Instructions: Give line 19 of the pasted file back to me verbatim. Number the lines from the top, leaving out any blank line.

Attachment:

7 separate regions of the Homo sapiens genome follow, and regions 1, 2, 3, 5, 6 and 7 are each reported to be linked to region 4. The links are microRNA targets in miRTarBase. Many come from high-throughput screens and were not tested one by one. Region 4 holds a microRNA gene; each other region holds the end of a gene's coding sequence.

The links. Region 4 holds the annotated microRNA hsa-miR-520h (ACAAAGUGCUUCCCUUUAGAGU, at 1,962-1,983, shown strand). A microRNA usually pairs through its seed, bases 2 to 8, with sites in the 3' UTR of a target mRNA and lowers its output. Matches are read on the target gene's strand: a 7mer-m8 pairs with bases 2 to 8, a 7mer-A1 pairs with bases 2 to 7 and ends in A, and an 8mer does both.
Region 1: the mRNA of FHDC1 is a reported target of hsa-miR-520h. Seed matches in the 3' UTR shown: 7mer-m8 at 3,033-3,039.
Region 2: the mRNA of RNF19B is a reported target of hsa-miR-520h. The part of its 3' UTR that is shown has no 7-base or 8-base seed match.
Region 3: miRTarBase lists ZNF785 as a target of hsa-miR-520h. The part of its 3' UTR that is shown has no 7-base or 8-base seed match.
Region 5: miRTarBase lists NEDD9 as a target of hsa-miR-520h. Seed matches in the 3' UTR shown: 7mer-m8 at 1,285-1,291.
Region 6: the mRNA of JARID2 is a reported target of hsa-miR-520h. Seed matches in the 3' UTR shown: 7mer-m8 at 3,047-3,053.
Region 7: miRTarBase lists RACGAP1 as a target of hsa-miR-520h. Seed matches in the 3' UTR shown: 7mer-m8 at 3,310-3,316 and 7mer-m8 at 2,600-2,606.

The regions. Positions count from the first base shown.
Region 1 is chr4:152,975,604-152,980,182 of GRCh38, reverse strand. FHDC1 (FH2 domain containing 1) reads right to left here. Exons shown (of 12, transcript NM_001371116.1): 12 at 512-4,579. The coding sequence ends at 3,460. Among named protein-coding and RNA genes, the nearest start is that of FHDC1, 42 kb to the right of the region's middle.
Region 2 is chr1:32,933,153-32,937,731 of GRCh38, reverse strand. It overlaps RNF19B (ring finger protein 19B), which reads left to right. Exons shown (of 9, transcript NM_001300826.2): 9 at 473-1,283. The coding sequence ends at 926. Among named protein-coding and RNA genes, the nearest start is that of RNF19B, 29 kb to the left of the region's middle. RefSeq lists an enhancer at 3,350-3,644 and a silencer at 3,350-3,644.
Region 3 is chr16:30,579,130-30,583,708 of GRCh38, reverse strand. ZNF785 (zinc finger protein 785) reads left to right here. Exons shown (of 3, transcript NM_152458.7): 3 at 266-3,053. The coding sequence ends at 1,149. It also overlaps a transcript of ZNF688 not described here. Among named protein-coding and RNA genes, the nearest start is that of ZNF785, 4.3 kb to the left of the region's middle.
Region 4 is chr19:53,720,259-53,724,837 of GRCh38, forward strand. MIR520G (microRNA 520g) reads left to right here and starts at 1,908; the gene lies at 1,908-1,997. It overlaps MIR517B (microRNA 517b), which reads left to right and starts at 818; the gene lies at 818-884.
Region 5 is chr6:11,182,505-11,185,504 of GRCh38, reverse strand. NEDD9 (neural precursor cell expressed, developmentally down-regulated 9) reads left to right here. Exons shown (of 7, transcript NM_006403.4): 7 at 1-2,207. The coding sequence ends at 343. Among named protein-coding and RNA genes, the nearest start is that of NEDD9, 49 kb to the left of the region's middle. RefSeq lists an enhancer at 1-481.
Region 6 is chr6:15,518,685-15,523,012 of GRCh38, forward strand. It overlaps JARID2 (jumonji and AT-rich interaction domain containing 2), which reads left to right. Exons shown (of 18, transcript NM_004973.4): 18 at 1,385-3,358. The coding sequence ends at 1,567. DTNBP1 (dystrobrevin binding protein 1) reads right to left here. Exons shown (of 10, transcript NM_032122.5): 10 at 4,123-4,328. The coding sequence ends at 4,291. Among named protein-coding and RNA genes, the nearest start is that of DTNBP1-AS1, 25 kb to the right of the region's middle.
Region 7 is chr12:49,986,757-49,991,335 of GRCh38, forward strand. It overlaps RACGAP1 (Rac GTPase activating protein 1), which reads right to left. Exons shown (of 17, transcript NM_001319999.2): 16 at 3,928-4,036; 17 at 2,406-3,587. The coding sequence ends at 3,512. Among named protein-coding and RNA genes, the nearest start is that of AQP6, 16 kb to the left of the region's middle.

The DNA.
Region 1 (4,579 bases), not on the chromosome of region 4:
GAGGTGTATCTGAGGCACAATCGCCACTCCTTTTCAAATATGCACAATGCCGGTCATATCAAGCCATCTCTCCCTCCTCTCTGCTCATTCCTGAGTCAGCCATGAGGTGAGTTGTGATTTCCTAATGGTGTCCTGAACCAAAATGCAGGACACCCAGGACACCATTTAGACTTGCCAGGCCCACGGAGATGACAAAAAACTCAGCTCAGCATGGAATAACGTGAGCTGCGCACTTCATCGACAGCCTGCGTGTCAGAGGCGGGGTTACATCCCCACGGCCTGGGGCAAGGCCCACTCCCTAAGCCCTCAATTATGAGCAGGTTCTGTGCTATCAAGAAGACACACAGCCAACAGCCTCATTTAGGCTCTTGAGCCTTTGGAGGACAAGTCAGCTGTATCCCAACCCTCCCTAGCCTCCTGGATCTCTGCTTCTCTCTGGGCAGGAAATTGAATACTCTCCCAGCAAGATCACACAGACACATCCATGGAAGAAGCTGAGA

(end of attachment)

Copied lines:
GAGGTGTATCTGAGGCACAATCGCCACTCCTTTTCAAATATGCACAATGCCGGTCATATCAAGCCATCTCTCCCTCCTCTCTGCTCATTCCTGAGTCAGCCATGAGGTGAGTTGTGATTTCCTAATGGTGTCCTGAACCAAAATGCAGGACACCCAGGACACCATTTAGACTTGCCAGGCCCACGGAGATGACAAAAAACTCAGCTCAGCATGGAATAACGTGAGCTGCGCACTTCATCGACAGCCTGCGTGTCAGAGGCGGGGTTACATCCCCACGGCCTGGGGCAAGGCCCACTCCCTAAGCCCTCAATTATGAGCAGGTTCTGTGCTATCAAGAAGACACACAGCCAACAGCCTCATTTAGGCTCTTGAGCCTTTGGAGGACAAGTCAGCTGTATCCCAACCCTCCCTAGCCTCCTGGATCTCTGCTTCTCTCTGGGCAGGAAATTGAATACTCTCCCAGCAAGATCACACAGACACATCCATGGAAGAAGCTGAGA